1. Do a shopping list and a weekly meal plan
Preparing a weekly meal plan will not only help you when producing a shopping list but will help you to know which pack sizes are needed for the upcoming week.
Preparing, and sticking to, a shopping list will help you buy only what you need when doing the food shop, reducing impulse buys.
2. Cook big portions and freeze for later
Does the meal you’re preparing only need half an onion? Or half a tin of tomatoes?
Preparing double portions will ensure the unused ingredients do not go to waste. The extra portion could then be frozen and used the following week.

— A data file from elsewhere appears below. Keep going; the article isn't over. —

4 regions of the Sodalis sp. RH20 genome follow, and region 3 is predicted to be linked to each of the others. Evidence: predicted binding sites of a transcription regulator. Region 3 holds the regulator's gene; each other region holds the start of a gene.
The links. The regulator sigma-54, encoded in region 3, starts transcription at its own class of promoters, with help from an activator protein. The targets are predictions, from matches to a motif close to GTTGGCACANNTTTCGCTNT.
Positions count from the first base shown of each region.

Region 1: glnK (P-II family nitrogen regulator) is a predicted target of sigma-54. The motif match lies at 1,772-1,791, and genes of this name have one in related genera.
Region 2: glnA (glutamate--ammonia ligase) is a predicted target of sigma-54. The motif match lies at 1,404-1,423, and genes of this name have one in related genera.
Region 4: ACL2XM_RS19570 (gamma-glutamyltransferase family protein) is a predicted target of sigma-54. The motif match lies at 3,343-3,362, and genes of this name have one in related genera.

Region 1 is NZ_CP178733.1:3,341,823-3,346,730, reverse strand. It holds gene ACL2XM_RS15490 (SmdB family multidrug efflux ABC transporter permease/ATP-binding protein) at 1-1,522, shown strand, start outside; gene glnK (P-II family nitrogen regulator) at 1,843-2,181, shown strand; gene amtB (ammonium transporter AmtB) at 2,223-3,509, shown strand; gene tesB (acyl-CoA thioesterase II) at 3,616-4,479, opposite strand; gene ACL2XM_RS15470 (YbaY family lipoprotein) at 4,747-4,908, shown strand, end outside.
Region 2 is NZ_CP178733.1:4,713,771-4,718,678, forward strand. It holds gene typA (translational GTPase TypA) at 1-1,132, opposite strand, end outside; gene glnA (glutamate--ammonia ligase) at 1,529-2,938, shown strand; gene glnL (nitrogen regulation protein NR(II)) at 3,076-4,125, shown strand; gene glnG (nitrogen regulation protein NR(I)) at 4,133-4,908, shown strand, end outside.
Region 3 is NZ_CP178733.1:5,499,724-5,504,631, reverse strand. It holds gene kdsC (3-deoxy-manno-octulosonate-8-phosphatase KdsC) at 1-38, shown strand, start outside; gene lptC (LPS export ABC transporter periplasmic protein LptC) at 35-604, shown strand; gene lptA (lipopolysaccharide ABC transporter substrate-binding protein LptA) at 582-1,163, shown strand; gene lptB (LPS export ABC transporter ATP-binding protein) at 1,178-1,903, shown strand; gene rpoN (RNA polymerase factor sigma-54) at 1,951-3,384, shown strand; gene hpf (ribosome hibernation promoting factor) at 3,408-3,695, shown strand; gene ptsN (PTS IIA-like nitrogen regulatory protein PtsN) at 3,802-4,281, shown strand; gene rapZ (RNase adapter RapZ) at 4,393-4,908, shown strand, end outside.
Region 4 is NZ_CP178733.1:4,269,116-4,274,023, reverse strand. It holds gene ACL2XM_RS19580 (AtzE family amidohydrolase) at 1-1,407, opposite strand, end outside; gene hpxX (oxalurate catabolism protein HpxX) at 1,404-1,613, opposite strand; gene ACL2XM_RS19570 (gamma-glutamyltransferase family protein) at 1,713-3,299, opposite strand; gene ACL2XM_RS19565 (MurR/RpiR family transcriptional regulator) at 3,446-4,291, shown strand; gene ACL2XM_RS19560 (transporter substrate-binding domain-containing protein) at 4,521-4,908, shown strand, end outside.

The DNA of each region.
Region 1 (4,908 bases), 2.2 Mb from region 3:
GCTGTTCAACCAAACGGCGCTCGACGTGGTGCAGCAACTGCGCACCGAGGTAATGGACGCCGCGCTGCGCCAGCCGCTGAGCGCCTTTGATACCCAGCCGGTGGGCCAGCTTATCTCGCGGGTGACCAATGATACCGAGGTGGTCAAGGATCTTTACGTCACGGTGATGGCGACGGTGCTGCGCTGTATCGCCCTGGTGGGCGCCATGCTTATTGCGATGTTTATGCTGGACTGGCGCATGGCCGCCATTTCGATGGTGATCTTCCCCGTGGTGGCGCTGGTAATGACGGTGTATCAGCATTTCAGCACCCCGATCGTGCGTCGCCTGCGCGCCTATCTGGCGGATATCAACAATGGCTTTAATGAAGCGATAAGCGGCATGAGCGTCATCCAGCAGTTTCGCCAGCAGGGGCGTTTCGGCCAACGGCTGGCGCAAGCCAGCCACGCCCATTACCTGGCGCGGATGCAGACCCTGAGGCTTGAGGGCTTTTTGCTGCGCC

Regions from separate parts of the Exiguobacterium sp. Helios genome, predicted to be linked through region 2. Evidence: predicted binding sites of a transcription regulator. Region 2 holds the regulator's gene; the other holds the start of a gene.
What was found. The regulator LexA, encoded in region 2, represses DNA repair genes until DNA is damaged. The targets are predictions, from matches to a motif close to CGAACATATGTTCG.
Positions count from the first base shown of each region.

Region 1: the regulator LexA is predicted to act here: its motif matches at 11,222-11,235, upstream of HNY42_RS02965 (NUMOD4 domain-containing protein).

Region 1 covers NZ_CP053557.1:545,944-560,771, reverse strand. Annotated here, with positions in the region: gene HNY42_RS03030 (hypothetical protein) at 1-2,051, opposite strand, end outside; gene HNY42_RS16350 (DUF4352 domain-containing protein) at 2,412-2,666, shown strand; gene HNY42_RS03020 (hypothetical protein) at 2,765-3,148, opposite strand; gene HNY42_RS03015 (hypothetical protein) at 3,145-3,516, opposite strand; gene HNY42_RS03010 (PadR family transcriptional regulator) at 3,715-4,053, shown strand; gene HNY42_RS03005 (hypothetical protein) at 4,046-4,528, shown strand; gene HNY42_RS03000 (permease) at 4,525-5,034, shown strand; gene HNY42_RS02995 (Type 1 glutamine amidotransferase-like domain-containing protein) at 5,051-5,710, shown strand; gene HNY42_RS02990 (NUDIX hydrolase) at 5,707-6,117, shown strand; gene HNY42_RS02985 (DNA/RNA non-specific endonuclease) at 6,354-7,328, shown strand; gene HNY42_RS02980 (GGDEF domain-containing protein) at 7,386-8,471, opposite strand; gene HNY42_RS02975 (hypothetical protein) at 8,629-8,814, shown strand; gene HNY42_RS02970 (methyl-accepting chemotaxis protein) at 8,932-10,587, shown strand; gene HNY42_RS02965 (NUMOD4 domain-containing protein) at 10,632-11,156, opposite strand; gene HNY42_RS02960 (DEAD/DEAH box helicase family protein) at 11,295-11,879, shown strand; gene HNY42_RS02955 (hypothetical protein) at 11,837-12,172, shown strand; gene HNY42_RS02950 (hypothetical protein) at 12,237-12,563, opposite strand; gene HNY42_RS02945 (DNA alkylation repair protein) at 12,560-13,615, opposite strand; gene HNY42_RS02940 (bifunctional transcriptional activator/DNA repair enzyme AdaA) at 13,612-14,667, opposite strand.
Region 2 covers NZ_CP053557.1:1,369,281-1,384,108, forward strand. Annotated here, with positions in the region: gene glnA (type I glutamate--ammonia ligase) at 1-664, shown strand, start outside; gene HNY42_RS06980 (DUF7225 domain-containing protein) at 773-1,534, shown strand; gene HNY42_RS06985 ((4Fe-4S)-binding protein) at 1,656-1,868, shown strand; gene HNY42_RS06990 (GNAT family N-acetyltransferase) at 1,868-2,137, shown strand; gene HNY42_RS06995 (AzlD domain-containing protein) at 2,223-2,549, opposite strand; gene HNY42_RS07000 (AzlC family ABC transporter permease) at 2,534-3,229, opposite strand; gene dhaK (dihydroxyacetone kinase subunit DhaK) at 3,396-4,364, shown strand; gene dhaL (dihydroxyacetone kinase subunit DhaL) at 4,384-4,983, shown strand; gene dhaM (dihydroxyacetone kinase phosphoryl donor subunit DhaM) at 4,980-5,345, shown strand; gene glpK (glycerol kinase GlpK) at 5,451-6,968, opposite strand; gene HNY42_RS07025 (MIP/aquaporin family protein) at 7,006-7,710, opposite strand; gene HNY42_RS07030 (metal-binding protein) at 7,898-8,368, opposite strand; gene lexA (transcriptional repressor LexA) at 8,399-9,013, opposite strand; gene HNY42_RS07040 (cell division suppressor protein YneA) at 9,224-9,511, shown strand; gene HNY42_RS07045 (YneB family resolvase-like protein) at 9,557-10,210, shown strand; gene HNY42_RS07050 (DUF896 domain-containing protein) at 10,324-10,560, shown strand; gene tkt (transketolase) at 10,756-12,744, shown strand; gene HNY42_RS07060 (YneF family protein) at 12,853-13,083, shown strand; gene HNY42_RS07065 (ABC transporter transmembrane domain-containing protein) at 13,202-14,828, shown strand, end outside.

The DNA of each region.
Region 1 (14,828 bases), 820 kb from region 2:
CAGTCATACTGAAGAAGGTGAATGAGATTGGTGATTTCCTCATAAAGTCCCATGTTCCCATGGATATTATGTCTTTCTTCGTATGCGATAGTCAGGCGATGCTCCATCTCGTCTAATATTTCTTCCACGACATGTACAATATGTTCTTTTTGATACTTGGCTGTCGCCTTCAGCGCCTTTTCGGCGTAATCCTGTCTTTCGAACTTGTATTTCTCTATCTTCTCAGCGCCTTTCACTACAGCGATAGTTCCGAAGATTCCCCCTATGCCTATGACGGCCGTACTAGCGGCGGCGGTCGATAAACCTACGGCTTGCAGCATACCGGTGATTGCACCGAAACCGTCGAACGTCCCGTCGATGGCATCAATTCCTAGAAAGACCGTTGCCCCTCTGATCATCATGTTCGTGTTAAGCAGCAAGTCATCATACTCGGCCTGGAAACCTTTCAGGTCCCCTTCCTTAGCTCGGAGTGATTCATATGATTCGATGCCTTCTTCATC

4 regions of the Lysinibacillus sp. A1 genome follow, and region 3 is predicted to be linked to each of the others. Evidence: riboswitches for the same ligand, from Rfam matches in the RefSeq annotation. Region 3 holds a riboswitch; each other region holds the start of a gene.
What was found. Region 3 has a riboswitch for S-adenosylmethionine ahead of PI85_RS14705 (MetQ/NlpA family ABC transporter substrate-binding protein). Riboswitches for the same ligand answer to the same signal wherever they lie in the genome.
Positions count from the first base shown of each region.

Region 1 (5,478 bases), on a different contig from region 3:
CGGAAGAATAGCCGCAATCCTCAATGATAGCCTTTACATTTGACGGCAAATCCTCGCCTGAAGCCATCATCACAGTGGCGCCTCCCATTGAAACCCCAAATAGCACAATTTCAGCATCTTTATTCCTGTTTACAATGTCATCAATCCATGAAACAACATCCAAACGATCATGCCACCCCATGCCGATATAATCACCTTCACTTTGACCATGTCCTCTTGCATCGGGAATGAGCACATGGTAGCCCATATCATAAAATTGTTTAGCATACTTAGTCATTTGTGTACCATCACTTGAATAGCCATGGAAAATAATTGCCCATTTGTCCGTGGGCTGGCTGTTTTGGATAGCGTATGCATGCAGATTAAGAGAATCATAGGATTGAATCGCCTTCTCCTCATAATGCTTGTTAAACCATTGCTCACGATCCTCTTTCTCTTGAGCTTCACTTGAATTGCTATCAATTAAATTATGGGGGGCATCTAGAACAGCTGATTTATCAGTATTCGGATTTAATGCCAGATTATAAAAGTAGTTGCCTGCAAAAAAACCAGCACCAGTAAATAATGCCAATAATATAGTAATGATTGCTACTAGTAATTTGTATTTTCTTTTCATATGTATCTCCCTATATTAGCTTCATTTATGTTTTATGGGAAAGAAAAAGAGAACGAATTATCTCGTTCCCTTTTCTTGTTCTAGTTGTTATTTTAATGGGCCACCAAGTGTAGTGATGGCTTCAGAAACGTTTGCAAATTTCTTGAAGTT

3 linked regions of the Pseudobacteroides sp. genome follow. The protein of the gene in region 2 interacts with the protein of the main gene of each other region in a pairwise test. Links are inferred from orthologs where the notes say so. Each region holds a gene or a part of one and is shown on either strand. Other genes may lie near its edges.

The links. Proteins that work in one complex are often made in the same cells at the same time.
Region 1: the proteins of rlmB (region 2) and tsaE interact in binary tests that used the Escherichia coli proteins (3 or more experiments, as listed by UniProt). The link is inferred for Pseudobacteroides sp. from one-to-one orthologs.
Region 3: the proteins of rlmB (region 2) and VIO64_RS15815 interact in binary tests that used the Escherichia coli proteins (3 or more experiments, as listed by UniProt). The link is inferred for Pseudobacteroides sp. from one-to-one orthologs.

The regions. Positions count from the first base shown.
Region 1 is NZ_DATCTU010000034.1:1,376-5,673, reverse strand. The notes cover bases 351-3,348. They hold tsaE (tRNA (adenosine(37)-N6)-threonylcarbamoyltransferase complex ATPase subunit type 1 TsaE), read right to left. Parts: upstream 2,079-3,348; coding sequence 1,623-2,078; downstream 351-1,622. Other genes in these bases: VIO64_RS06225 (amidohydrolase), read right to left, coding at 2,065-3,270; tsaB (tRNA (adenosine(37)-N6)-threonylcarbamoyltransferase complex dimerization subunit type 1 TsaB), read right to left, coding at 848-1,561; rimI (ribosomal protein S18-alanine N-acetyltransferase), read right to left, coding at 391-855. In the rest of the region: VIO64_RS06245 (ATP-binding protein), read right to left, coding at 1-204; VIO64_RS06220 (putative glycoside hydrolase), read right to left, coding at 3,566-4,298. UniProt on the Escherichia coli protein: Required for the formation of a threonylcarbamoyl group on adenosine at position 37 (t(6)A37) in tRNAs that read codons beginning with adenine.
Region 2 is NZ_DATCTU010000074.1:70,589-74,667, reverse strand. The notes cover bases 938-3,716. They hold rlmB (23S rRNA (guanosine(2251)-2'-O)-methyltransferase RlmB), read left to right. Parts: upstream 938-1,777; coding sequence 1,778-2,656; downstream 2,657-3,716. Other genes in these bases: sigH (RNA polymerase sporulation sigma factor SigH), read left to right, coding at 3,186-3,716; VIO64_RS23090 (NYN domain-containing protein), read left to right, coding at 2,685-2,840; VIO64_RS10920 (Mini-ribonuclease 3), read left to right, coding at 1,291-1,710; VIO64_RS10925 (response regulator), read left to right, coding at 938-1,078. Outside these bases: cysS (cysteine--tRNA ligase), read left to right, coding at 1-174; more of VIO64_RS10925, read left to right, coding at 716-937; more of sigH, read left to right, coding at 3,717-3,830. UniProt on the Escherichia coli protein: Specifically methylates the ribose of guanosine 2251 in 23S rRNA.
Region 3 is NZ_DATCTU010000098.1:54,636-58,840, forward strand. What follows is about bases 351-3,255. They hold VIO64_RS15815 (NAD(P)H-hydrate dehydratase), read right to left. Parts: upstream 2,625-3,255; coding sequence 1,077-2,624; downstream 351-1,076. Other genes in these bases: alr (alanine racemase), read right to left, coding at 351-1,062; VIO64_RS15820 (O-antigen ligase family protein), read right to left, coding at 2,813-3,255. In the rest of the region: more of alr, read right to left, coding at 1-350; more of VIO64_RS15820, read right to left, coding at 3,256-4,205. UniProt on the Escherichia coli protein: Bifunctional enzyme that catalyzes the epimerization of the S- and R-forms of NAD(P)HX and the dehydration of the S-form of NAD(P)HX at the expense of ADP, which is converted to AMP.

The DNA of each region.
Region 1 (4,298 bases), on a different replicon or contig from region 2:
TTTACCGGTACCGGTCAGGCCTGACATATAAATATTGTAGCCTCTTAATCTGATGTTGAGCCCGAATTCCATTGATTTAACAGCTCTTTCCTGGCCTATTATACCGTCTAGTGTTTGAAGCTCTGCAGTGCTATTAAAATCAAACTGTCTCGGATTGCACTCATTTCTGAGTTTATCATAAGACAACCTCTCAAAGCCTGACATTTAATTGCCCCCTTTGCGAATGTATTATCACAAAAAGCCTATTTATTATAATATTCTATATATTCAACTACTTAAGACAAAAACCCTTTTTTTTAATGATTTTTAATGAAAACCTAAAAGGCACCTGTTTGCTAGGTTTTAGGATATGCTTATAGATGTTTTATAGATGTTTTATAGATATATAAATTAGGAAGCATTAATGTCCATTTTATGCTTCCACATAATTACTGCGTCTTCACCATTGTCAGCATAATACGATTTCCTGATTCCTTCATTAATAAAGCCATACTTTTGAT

3. Donate any food you won’t be using
Do you have a tin of soup in a flavour that nobody likes? Or have you grown more cooking apples than you can use? Donating or passing on excess food or food you won’t use will stop it being wasted.
One way of doing this is by using an app called Olio. The app allows you to list food you no longer want, which can then be seen in the local area, and can be picked up by somebody who would put the food to good use. The app is completely free to use and you could even pick up something you would use from somebody else!
Visit www.trusselltrust.org to find your local food bank and donate any tins of food or packets of sauces that you won’t be using. Some food banks will also accept unused shampoo, shower gel and other toiletries.
4. Use a compost heap for compostable items
Use a compost heap to stop food peelings and skins ending up in landfill. Not only can garden waste, potato peelings and apple cores be added to a compost heap, but you can also items such as toilet roll tubes, tea bags, cardboard egg boxes and even egg shells!